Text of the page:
The effects of accounting students` ethical reasoning and personal factors on their ethical sensitivity

Chan, Samuel and Leung, Philomena 2006, The effects of accounting students` ethical reasoning and personal factors on their ethical sensitivity, Managerial auditing journal, vol. 21, no. 4, pp. 436-457, doi: 10.1108/02686900610661432.

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Title The effects of accounting students` ethical reasoning and personal factors on their ethical sensitivity
Author(s) Chan, Samuel
Leung, Philomena
Journal name Managerial auditing journal
Volume number 21
Issue number 4
Start page 436
End page 457
Publisher Emerald Group Publishing Ltd.
Place of publication Bingley, England
Publication date 2006
ISSN 0268-6902
Keyword(s) ethics
Summary Purpose – Rest posited that to behave morally, an individual must have performed at least four basic psychological processes: moral sensitivity; moral judgment; moral motivation; and moral character. Though much ethics research in accounting has been focused on component two, ethical judgment, less research has been undertaken on the other three components. The purpose of this study is to focus on component one, ethical sensitivity, of Rest's four-component model.
Design/methodology/approach – A sample of 156 accounting undergraduates was employed to investigate the ethical sensitivity of accounting students and the effects of their ethical reasoning and personal factors on their ethical sensitivity.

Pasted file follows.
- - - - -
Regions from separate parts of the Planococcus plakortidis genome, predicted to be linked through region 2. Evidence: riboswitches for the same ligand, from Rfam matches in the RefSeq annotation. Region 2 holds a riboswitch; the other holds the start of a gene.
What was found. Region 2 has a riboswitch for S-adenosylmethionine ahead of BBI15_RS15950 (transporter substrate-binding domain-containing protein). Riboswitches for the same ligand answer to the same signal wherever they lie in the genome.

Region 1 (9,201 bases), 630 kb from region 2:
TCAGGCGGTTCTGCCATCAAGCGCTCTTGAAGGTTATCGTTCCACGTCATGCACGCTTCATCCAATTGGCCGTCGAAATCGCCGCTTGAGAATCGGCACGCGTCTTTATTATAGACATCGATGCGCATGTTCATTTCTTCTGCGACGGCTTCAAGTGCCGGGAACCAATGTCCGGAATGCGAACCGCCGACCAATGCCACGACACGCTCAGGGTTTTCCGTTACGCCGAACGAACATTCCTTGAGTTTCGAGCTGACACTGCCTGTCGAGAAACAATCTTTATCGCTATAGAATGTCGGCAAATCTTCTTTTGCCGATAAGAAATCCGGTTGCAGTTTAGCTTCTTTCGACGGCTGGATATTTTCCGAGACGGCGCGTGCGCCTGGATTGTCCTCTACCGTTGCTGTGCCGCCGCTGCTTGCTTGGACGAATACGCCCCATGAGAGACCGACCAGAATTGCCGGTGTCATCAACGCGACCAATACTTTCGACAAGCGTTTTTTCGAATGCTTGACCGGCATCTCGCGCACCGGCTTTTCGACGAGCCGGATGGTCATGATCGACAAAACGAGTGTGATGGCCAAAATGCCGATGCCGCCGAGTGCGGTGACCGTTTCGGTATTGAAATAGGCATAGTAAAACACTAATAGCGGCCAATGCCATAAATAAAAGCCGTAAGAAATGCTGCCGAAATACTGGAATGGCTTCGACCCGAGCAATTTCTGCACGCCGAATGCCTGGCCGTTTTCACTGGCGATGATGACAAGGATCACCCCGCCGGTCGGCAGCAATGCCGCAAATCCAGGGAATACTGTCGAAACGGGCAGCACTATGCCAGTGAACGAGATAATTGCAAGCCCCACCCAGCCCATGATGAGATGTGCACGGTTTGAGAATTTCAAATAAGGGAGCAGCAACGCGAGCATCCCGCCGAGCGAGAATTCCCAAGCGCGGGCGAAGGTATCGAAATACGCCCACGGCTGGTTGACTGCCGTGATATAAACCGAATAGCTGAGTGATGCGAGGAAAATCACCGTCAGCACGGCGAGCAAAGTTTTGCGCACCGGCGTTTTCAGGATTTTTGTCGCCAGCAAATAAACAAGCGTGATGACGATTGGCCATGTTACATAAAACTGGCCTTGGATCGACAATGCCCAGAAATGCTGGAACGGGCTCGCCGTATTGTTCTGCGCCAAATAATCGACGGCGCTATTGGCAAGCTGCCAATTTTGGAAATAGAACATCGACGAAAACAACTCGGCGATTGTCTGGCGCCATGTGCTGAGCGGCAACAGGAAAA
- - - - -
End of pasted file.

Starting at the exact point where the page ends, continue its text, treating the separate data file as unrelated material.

Findings – Results of this study show that accounting students vary in their ability to detect the presence of ethical issues in a professional scenario. There is no significant relationship between accounting students' ethical sensitivity and their ethical reasoning (P-score). Accounting students characterized as “internals” are more likely to show an ability to recognize ethical issues than those characterized as “externals.” The results also indicate that an accounting ethics intervention may have positive effect on accounting students' ethical sensitivity development. Hence, an individual who possesses the ability to determine what is ethically right or wrong (high ethical reasoning) may fail to behave ethically due to a deficiency in identifying ethical issues (low ethical sensitivity) in a situation.
Originality/value – Whilst much research has concentrated on ethical reasoning and ethics education to enhance the ethical conduct of accountants, it is important that the profession and researchers also direct their attention and efforts to cultivating the ethical sensitivity of accountants. The findings of this study provide additional evidence to support Rest's theory of a more comprehensive cognitive model of ethical decision-making and suggest a more balanced research effort in evaluating the ethical development of individuals.
Language eng
DOI 10.1108/02686900610661432
Field of Research 220107 Professional Ethics (incl police and research ethics)
HERDC Research category C1 Refereed article in a scholarly journal
Copyright notice ©Emerald Group Publishing Limited
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Document type: Journal Article
Collections: Faculty of Business and Law
School of Accounting, Economics and Finance
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